Polymoon blew me away with their blend of psychedelic and progressive rock in 2020, as their debut Caterpillars of Creation offered lush, warm textures alongside roaring layers of distortion that provided a bit more urgency and weight than some of their peers. They were a welcome addition to the ever-growing Finnish psychedelic/prog scene, and are a band I have thought about regularly in the time since that album’s release. For album number two, Chrysalis, Polymoon has signed with Robotor Records, the label founded by members of Kadavar, and expanded further upon their already strong foundation. Where its predecessor let the instrumentation drive and the vocals often hung in the background, the layers have been peeled back in favor of more prominent singing and even more diverse arrangements than before.
Caterpillars of Creation was bathed in layers of distortion and melodies that felt like they were enveloping listeners in a cloud one moment and crashing into them like waves a few minutes later. Chrysalis has peeled back some of this noise and distortion in favor of more clarity for both the instrumentals and vocals but has retained the lush soundscapes and songwriting depth in the process. Opener “Crown of the Universe” makes this shift immediately apparent, as following a period of softer, shimmering melodies and a tempo that keeps increasing in speed, the sound explodes into a soaring melody that sounds like its flying over the peak of a tall mountain. Previously the transitions would’ve handled this through a sheer wall of distortion, but here the guitar leads are crystal clear and there’s a greater emphasis on the power of the individual riff. At points it feels slightly cleaner and poppier but given they are from Scandinavia it’s not surprising that Polymoon treads into some territory that overlaps with metal. “A Day In the Air” has some surprisingly heavy tonality and rumbling passages that fall somewhere between heavy psych and doom, while “Viper at the Gates of Dawn” has some darker melodies that give off a Tribulation vibe. The band has gotten even more adventurous in their writing and has the depth to back it up, as every song has a specific hook that remains stuck in my head but also offers up smaller nuances that become apparent over repeat listens. Combine that with a compact forty-four-minute run that doesn’t overstay its welcome or stretch things out too far, and you have another strong showing.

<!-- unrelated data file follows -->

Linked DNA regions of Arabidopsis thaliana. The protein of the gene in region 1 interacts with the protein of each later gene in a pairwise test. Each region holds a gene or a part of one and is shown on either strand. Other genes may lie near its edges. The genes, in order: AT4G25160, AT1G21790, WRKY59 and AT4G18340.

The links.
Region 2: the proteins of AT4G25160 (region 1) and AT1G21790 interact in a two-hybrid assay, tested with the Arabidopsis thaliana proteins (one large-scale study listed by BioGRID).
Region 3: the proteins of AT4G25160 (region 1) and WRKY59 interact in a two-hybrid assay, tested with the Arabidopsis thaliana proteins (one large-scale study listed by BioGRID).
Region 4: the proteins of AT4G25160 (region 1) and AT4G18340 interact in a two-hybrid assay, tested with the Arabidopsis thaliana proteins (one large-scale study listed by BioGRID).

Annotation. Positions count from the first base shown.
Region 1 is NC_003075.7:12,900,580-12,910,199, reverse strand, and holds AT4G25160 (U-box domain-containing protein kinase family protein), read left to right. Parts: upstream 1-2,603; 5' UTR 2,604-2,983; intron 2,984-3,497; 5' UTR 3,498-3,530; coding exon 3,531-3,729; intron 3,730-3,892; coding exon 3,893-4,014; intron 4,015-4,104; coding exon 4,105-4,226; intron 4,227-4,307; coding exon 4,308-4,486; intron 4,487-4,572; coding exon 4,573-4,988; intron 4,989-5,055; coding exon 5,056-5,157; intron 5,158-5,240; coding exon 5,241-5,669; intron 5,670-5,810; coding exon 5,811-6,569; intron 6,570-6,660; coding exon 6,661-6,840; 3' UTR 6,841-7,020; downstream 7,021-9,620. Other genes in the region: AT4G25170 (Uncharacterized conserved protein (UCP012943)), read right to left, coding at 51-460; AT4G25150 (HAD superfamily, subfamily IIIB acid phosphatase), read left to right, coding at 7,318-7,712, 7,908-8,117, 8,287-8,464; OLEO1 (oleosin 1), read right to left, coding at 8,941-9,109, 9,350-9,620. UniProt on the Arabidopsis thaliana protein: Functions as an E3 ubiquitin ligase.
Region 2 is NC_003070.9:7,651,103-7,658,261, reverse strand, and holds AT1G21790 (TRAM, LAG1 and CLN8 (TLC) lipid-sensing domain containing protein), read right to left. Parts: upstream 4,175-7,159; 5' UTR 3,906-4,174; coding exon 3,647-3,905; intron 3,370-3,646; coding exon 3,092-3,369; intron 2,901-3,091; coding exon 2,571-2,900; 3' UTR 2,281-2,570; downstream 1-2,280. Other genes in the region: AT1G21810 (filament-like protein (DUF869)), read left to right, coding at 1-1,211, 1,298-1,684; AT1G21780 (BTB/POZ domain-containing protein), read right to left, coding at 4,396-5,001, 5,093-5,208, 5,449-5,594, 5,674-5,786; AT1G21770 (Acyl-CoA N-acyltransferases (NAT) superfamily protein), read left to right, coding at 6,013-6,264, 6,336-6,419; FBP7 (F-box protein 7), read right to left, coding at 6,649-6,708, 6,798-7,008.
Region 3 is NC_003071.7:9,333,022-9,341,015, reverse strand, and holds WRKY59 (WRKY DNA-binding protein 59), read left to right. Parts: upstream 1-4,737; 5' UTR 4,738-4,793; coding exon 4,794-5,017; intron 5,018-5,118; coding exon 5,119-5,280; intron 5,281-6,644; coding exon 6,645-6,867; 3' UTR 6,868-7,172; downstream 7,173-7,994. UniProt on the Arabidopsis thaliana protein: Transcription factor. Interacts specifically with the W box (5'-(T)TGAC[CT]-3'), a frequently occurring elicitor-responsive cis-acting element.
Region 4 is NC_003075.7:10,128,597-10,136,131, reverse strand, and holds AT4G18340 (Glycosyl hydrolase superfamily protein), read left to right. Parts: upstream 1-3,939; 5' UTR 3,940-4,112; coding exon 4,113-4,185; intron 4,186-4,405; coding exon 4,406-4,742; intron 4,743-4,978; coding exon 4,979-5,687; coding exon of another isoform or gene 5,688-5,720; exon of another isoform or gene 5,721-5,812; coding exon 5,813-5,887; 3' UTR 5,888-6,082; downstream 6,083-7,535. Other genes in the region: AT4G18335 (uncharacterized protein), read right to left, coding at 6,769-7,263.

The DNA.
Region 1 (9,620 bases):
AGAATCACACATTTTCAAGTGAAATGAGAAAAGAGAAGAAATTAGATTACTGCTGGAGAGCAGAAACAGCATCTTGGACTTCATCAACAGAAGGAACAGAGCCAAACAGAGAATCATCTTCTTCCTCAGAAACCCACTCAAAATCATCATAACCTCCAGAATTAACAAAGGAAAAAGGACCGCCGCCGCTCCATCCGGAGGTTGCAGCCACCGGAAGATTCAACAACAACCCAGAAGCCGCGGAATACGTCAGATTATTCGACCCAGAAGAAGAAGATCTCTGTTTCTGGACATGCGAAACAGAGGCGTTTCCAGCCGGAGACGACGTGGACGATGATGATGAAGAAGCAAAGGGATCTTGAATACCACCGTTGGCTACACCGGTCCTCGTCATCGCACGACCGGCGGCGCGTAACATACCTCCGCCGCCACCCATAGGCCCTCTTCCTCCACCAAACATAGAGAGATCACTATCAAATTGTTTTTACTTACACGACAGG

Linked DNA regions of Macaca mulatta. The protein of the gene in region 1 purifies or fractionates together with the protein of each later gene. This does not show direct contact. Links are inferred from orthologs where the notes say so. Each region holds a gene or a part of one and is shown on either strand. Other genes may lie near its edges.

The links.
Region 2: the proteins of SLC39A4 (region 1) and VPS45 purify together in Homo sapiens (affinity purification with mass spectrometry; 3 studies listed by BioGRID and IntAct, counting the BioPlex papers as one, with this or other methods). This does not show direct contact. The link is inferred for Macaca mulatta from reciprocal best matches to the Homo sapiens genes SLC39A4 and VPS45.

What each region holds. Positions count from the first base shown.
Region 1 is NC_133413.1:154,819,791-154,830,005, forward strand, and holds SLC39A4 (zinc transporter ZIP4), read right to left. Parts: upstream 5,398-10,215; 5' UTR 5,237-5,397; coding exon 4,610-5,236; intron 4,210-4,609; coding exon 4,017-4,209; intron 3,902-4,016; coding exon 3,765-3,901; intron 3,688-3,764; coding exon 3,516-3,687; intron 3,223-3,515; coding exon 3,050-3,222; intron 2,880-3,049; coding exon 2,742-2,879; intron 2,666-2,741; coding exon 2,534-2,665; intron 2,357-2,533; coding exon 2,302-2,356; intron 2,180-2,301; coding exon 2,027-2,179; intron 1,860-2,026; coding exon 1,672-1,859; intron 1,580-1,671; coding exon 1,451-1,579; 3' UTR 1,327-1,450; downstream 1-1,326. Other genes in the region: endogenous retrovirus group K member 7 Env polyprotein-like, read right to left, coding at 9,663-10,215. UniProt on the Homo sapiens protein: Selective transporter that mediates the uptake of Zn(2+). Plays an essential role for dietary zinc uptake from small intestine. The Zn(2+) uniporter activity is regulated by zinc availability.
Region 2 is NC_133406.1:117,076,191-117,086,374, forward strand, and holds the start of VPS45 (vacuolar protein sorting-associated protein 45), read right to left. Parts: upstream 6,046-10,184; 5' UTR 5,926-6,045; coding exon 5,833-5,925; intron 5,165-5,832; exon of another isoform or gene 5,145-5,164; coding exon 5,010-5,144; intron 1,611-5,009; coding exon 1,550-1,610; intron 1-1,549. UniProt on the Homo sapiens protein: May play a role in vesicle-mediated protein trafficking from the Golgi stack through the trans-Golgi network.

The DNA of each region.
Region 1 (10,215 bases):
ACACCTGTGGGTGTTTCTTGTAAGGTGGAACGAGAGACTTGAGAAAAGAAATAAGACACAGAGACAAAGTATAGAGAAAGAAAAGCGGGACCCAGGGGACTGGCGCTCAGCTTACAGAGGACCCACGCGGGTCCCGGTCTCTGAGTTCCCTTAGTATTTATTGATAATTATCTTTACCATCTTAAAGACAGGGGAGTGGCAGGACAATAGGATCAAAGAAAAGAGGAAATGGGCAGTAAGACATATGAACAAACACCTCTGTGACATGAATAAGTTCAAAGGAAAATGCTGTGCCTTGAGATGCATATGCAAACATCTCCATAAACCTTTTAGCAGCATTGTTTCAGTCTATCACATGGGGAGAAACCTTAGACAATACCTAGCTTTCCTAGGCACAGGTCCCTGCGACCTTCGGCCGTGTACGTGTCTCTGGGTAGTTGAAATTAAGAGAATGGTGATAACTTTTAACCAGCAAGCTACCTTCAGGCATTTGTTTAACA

Along with the increased clarity of the riffs and details of each song, the vocals have become a much more prominent piece of Polymoon’s music. It was obvious there was a noticeable shift given the new band photo, which features all the members front and center rather than having them obscured like the old one. That really shows in the performance, as rather than being light and airy while blending into the background, the singing comes across as much more confident and comes through with much more power. There are still plenty of periods of extended instrumental jams where the layers of atmosphere build naturally without vocals, but when the singing does come in it demands just as much of your attention as the rest of the band. “Instar” is a great example of this, as the singing starts off softer but heads upwards into much fuller, powerful ranges as the song progresses. Stylistically Polymoon still finds a sweet spot between psychedelic and progressive rock, but you can hear other sides of rock seeping in and this works to their advantage.
Some bands fall into the trap of repeating themselves or not pushing forward enough with their sophomore effort, but Polymoon has exceeded already high expectations with album two. Their core sound remains intact, but by peeling back the layers of distortion and giving listeners even more nuances to discover over time the material has plenty of staying power. The more vocal forward approach delivers some entrancing guitar and vocal melodies while there are still some surprisingly heavy moments, and this group remains one of my current favorites in this style. Chrysalis is available from Robotor Records.
-Review by Chris Dahlberg